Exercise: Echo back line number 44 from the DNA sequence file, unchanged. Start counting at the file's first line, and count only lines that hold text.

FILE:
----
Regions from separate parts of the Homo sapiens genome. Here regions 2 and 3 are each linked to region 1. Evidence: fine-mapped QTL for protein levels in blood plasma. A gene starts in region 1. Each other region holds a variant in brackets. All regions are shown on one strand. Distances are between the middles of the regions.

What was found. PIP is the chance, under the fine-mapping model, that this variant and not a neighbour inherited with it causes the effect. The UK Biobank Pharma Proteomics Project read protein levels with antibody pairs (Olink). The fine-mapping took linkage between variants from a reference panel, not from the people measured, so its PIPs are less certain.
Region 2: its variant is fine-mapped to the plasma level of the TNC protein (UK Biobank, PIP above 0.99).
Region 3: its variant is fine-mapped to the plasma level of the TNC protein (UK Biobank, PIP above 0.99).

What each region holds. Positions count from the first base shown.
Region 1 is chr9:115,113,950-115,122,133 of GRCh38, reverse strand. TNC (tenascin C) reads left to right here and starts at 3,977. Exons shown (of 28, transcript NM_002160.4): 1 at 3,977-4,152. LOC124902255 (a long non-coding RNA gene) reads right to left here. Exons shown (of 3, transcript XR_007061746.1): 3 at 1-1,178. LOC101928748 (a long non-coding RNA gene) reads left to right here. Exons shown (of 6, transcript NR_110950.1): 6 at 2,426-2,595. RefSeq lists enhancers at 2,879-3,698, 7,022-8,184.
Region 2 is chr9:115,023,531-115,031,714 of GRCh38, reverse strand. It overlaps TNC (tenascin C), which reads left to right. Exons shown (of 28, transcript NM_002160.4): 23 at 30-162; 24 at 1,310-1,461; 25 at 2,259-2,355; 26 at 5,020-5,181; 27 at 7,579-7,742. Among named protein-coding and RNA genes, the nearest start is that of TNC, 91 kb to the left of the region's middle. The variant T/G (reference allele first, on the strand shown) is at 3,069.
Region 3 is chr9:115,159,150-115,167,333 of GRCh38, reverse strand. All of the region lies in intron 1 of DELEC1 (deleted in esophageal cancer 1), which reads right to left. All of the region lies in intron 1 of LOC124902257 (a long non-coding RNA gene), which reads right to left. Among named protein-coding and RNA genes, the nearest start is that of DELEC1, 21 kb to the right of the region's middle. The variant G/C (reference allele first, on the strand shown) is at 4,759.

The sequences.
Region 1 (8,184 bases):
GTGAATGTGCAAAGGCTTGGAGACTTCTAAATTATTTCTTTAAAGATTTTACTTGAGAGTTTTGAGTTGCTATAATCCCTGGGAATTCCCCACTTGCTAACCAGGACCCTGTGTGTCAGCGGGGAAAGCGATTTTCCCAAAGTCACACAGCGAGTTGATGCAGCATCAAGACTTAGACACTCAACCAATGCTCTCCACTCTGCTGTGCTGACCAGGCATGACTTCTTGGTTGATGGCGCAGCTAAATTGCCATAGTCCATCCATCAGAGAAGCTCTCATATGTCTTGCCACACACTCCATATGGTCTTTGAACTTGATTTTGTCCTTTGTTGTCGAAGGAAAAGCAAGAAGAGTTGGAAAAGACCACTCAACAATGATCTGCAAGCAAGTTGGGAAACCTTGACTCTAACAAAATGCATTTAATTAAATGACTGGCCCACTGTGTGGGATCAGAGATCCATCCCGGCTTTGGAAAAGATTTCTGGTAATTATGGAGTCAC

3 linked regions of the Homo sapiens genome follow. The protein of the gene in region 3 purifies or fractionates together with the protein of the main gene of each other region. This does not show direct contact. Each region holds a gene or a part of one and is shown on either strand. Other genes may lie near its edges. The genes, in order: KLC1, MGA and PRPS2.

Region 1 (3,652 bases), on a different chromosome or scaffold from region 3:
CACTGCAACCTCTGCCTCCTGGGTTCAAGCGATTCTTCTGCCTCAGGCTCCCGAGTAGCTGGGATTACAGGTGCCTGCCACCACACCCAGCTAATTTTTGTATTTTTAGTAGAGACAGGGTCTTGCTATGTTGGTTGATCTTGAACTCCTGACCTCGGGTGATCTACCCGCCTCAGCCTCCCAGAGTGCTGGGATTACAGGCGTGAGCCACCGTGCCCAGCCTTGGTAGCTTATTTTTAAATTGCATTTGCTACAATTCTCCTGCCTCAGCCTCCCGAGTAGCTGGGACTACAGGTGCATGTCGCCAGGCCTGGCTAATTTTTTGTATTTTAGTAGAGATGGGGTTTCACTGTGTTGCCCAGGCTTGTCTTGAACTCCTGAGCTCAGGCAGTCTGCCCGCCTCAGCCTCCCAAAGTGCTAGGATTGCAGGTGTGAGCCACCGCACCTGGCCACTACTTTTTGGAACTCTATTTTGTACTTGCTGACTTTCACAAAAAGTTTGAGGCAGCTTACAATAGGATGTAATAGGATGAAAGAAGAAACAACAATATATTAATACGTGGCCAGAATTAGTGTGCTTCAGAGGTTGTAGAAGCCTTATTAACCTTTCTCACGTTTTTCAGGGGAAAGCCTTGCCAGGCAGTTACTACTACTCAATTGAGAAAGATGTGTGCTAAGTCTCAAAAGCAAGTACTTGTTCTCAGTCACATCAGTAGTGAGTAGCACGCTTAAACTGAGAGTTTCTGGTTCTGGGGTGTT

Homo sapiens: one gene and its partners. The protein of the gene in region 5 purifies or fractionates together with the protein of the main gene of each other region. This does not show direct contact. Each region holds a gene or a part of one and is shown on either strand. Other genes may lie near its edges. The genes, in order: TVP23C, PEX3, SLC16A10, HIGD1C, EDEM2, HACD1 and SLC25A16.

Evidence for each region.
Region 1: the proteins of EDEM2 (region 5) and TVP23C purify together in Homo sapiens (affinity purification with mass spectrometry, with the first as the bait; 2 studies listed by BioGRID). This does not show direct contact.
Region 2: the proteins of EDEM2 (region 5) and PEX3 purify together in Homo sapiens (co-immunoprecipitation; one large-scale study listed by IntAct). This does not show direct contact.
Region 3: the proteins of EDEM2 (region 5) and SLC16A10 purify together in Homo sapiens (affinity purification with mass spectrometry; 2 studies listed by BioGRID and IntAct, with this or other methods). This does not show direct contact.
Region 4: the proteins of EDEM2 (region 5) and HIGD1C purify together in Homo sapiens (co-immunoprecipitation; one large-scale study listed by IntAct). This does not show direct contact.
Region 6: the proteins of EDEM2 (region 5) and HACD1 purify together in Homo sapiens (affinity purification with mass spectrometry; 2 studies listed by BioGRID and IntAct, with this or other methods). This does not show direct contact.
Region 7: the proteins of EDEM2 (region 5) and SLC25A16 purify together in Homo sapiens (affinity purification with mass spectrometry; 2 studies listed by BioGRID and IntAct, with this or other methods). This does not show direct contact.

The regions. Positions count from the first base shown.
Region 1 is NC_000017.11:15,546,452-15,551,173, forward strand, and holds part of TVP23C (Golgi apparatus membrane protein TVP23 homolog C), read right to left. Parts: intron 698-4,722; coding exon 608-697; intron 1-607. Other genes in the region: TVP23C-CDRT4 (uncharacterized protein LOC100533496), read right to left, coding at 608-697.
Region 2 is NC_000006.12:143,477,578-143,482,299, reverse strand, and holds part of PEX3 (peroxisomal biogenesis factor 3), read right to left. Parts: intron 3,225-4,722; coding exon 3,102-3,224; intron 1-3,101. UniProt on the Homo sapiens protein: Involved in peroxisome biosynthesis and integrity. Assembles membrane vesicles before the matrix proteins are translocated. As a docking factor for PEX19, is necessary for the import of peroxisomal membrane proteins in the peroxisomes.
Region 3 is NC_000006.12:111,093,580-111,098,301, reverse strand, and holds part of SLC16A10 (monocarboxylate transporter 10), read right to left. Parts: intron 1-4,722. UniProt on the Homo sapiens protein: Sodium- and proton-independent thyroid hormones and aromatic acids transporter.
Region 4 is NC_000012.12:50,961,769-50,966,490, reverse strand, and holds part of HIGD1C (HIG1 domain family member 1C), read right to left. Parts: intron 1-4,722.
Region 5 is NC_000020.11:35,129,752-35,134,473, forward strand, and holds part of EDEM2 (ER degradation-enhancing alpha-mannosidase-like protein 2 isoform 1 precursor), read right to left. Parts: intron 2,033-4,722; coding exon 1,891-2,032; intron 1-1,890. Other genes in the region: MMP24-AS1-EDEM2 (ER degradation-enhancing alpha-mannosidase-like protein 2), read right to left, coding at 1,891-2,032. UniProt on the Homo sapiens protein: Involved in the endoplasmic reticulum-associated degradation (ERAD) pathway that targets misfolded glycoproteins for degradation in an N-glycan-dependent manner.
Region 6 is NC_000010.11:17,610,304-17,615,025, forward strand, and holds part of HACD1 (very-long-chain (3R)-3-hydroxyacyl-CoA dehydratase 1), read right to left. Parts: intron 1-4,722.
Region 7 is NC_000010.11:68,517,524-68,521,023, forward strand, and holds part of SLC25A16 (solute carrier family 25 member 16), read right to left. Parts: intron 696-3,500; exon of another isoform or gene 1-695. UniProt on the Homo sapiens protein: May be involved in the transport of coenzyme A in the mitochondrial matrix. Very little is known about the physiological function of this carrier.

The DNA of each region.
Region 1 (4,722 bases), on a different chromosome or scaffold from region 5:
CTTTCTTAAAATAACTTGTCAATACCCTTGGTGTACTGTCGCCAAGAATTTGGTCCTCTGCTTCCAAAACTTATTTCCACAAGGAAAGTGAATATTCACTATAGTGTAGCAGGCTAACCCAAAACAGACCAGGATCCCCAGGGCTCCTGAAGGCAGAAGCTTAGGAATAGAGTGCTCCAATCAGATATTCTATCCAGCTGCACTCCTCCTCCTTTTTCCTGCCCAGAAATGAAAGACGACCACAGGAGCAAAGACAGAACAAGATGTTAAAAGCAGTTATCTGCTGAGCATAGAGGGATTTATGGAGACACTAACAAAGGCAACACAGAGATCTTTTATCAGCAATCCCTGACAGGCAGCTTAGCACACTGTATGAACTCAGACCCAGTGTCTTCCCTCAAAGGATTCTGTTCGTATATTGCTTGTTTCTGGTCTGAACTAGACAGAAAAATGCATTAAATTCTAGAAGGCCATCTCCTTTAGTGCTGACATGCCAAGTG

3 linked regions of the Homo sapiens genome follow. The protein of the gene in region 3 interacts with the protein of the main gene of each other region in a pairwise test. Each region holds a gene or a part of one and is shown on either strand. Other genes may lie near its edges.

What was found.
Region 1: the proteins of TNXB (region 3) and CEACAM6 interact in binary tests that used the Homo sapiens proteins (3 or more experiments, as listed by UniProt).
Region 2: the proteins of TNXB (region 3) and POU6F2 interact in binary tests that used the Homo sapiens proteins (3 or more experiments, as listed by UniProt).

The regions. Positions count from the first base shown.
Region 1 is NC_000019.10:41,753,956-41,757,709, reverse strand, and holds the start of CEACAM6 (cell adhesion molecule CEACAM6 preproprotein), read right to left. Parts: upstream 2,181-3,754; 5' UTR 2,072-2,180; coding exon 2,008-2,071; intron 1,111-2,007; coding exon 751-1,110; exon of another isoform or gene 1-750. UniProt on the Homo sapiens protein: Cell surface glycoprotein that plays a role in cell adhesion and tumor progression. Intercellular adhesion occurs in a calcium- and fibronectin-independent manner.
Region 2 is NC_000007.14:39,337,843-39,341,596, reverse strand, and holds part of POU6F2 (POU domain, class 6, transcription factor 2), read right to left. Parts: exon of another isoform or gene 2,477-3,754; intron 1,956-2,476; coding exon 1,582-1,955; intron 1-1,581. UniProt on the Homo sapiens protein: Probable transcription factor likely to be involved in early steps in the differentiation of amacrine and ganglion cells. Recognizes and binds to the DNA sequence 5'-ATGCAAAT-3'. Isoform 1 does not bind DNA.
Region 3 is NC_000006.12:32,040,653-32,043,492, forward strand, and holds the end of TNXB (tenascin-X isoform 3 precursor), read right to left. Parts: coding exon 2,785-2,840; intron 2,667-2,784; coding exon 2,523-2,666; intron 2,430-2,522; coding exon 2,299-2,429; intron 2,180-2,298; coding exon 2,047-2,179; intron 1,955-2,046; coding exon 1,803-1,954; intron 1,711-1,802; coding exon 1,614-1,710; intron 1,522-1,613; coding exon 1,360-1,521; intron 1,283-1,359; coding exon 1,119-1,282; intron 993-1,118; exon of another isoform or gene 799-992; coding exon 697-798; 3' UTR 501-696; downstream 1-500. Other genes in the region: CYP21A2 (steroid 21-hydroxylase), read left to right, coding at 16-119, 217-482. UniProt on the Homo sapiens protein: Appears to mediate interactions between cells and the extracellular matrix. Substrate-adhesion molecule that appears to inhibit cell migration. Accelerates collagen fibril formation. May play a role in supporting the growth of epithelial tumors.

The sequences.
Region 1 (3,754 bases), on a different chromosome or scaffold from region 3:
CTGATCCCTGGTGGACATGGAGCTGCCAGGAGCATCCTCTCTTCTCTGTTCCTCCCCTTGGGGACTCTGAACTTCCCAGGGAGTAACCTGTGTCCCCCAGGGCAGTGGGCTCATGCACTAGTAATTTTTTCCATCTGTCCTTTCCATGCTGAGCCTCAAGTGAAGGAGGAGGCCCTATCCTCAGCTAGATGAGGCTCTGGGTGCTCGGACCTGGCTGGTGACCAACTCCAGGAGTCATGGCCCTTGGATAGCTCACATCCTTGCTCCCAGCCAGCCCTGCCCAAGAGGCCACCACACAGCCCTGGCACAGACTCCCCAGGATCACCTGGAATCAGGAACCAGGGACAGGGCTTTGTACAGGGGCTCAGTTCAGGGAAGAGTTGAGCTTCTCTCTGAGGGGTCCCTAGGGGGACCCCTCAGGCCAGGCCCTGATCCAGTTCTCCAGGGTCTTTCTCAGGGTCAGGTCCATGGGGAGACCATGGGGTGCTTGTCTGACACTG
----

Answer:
CTGATCCCTGGTGGACATGGAGCTGCCAGGAGCATCCTCTCTTCTCTGTTCCTCCCCTTGGGGACTCTGAACTTCCCAGGGAGTAACCTGTGTCCCCCAGGGCAGTGGGCTCATGCACTAGTAATTTTTTCCATCTGTCCTTTCCATGCTGAGCCTCAAGTGAAGGAGGAGGCCCTATCCTCAGCTAGATGAGGCTCTGGGTGCTCGGACCTGGCTGGTGACCAACTCCAGGAGTCATGGCCCTTGGATAGCTCACATCCTTGCTCCCAGCCAGCCCTGCCCAAGAGGCCACCACACAGCCCTGGCACAGACTCCCCAGGATCACCTGGAATCAGGAACCAGGGACAGGGCTTTGTACAGGGGCTCAGTTCAGGGAAGAGTTGAGCTTCTCTCTGAGGGGTCCCTAGGGGGACCCCTCAGGCCAGGCCCTGATCCAGTTCTCCAGGGTCTTTCTCAGGGTCAGGTCCATGGGGAGACCATGGGGTGCTTGTCTGACACTG